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Consensus decision making

Consensus is based on the principle that every voice is worth hearing, every concern is justified. If a proposal makes a few people, even one person, deeply unhappy - then there is a valid reason for that unhappiness, and if we ignore it, we are likely to make a mistake.

How it works..

The consensus usually works with a facilitator, who is agreed by the group at the start of the meeting.

One person puts forward a proposal. The facilitator makes sure everyone gets a chance to put forward concerns, or speak for it. Negative reactions are not expressed as hard/fast positions. Instead of saying "I am catagorically against it", you say "I am concerned about it, because..." Voicing concerns allows the proposal to be modified to meet those proposals.

If a person feel their concerns cannot be met, and the group is enthusiastic, they can "stand aside", and simply not participate in that part of the group.

If they have STRONG objections to a proposal that affects them, they can _block_ the proposal. Blocks are used rarely and carefully. But the block gives each individual ultimate power to influence decisions that affect her/him. If someone feels strongly enough about something to block it, they are probably aware of factors the group should consider more carefully.

consensus takes time. Its also fails to work well in large groups, simply because there isn't time to hear everyone. It also can't deal with dualist questions imposed from outside the community.

Roles within a consensus based group

The Facilitator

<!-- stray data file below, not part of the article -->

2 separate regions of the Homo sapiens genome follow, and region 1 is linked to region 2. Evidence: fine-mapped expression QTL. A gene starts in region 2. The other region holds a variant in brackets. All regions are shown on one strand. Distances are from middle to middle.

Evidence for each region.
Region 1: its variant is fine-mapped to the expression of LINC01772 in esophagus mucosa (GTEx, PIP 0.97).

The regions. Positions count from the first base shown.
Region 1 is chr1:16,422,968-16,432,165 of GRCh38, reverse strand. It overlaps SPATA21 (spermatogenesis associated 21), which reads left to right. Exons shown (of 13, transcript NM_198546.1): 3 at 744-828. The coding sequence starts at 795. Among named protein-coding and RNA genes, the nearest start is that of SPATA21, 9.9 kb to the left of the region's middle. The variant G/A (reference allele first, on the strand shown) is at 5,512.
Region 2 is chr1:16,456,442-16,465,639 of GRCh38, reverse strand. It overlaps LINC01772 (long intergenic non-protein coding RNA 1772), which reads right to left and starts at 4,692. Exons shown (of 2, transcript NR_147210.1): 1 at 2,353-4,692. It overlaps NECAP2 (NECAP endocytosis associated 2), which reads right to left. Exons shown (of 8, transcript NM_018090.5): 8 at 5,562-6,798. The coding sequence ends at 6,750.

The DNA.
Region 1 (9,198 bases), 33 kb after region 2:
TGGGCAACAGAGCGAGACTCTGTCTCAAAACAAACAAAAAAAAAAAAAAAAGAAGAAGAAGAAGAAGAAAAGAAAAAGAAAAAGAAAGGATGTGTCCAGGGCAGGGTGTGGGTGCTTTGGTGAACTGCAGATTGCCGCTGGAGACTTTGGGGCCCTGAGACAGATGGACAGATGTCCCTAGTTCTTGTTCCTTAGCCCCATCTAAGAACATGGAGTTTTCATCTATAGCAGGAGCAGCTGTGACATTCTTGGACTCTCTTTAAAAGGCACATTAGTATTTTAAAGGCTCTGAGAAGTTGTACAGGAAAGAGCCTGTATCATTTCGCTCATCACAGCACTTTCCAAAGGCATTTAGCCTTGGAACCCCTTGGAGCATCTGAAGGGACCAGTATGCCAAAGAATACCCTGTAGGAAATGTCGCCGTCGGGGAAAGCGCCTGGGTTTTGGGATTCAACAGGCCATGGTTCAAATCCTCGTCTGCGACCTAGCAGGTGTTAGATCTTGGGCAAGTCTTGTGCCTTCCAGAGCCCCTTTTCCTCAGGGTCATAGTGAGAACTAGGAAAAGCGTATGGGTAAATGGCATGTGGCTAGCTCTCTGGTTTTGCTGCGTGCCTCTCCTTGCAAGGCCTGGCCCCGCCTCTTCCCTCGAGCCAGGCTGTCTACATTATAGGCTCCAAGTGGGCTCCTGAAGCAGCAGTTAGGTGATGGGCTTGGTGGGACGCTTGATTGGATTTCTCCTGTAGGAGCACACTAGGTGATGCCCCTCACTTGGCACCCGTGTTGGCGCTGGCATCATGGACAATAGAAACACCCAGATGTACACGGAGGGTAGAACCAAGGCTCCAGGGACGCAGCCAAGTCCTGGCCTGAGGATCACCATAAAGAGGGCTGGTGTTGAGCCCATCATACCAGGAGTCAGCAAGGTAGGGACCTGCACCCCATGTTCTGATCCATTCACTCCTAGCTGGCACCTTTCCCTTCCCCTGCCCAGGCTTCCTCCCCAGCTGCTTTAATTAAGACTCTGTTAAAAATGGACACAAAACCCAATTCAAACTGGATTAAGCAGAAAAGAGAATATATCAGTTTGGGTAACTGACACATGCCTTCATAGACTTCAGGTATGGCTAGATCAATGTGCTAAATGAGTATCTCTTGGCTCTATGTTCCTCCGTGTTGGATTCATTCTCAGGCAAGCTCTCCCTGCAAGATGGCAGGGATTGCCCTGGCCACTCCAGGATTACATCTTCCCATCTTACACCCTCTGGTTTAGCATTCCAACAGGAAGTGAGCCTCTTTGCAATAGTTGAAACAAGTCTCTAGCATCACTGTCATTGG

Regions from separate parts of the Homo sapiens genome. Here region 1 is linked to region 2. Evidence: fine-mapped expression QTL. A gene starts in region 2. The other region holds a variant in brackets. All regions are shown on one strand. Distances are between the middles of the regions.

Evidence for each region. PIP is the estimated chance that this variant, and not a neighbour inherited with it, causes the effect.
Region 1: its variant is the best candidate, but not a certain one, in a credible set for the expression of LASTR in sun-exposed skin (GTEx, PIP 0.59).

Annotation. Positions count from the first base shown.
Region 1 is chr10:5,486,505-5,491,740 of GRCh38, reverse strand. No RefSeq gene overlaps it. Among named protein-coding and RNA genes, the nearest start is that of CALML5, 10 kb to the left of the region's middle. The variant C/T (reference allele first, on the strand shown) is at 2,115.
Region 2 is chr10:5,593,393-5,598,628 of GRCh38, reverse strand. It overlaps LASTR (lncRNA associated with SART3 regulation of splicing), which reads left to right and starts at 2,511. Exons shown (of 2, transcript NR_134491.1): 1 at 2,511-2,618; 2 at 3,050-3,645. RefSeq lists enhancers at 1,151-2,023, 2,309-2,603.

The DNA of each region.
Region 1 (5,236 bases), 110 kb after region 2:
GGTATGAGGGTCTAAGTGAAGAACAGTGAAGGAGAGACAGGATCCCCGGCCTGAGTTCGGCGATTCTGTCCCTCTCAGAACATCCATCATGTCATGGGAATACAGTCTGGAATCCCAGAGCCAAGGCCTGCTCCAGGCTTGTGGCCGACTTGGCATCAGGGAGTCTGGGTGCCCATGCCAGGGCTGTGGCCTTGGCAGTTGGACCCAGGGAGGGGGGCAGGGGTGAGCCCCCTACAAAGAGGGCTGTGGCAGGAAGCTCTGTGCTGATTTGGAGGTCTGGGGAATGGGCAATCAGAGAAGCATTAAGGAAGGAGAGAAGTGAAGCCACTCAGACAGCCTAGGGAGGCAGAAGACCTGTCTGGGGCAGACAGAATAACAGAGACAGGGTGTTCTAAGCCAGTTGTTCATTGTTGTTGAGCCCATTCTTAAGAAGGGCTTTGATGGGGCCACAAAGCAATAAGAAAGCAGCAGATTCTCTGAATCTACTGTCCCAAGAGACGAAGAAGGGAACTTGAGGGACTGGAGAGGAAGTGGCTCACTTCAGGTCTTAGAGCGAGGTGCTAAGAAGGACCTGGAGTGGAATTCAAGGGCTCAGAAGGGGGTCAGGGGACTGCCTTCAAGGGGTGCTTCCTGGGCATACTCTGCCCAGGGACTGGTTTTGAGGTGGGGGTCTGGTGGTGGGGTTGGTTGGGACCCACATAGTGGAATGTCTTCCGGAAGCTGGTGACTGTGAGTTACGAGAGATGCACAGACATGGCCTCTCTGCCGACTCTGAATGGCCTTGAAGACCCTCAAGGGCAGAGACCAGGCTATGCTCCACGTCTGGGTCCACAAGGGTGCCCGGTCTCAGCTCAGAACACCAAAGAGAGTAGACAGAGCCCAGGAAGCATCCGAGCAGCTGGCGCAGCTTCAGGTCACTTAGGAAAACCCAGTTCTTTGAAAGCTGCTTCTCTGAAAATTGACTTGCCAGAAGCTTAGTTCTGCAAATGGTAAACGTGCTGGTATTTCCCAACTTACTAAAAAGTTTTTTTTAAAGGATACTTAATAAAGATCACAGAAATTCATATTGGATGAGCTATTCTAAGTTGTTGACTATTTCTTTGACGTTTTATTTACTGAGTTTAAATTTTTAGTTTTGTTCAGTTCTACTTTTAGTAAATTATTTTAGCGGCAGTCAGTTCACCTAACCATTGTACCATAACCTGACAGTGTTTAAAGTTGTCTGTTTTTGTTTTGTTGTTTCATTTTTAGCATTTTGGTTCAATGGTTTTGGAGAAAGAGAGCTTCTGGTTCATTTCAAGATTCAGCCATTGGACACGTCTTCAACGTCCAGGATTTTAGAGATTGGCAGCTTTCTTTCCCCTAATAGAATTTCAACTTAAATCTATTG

The facilitator observes the content of talk in a meeting. They keep the meeting focussed and moving. Commonly people will drift off the subject under discussion and begin talking about something else. The facilitator reminds them what the subject is, and if necessary arranges for later discussion of new issues raised.

From time to time the facilitor may summarise what has been said so far, and what has been decided as relevant.

The facilitor calls on people to speak. It is their job to ensure that everyone has the chance to state their concerns.

The facilitator should be neutral on the subject being dicussed. If they hold strong views, another facilitator can be chosen for that topic.


The timekeeper's job, when time is limited, is to ensure that people remain aware of how much time is passing discussing each item.


Peacekeepers function not only during meetings, but whenever the group is active. Their role is to keep order and prevent crises. They difuse potential violence from outside the group or within it.


The notestaker takes notes and ensures that they are presented to the group for checking. "This should be the person who monopolises the conversation most"


Coordinators act as a switchboard - they keep track of what is being done, who is doing it and what needs to be done. "It is a marvellous opportunity to make mistakes and learn to take critisisms". Coordinators should switch roles often.

Original text | Spanish translation

| Sommaire |

Horizon Local 1997